1. There are no liquor stores in my town, but there is a liquor store just over the town line off of every major thoroughfare going into my town. Ponder this: How many businesses across the nation are named "State Line Liquors?"

  5. The Kmart in my downtown Manhattan neighborhood is open because it sells groceries and has a pharmacy, thus qualifying as an essential business. But shoppers are also free to wander the entire store, including its clothing, toy, furniture, and bedding sections.

    Would you prefer that those sections be roped off and shoppers forbidden to buy those items, the way they were in Michigan? If you're going to close anything down, you have a choice between drawing lines somewhat irrationally (as in New York) or being a dick (as in Michigan).

    1. Come on, the next sentence is, "Why shouldn't stores dedicated to selling those same items be allowed to open if they want to, assuming they abide by agreed-upon public health measures?"

      1. Absolutely! Businesses were already voluntarily placing restrictions on themselves without government having to do it for them. They were already putting in rules about customers being six feet apart, about no more than ten customers in the store, etc, etc.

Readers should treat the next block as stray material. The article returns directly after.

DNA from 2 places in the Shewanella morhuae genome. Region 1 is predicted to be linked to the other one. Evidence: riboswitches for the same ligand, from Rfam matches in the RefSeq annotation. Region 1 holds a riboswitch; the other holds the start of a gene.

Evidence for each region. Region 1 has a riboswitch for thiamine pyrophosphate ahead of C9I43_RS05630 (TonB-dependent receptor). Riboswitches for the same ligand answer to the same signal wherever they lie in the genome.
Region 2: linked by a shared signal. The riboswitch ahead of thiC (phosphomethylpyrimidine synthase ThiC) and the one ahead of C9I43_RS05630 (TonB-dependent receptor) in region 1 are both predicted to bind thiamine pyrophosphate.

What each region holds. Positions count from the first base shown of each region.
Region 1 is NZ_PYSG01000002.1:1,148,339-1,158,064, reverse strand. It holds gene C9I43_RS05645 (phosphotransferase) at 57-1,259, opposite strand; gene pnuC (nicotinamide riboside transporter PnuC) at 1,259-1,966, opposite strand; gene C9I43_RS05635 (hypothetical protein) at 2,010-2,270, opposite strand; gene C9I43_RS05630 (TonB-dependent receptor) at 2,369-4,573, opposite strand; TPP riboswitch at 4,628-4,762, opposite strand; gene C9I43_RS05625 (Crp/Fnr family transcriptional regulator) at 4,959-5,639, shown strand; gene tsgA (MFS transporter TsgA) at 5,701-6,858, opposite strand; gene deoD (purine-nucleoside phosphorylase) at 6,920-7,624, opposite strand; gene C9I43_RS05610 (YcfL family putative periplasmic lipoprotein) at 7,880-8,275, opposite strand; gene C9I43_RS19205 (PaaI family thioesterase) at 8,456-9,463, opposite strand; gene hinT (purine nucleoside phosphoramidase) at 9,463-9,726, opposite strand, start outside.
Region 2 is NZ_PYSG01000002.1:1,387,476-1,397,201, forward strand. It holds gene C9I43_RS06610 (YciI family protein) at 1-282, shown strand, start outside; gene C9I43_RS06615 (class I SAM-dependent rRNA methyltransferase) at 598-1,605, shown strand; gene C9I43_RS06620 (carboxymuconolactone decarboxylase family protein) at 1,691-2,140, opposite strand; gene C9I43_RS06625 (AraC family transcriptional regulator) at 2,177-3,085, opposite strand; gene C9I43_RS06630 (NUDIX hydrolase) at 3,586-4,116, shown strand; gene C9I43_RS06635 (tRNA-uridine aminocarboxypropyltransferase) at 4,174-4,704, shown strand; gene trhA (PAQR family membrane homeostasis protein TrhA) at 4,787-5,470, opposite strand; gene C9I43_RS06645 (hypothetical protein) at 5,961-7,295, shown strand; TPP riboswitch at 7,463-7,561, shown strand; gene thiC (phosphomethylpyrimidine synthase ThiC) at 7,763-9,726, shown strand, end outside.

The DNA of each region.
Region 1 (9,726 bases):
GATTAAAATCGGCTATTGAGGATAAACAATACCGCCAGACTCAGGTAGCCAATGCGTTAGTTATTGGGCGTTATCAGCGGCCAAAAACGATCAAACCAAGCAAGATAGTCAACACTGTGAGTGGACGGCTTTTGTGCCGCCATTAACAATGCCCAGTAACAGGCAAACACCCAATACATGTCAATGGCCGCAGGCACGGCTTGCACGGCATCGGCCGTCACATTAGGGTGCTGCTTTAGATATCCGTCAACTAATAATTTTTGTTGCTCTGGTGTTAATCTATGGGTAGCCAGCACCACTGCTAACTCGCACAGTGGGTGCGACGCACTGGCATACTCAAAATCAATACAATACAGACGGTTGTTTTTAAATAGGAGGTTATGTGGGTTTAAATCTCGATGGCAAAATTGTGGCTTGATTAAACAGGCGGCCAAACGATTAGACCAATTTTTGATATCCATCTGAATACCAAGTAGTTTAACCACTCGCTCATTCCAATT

Does New York really think that a store selling $200 ties is going to have a problem with customers being crowded in too tightly? I mean, really?

    2. You are joking but my girlfriend wanted to buy cowgirl boots before she left Texas. The boot store had everything but men's boots and pants roped off. They said they were essential and everything else wasn't in the store. They said a marshal would come in and close them down. (they did sell her boots and help her though)

  6. Liquor stores are essential because if the government tried closing them there would be riots in the streets, and maybe a few governors' heads displayed on pikes. At least, I hope there would be.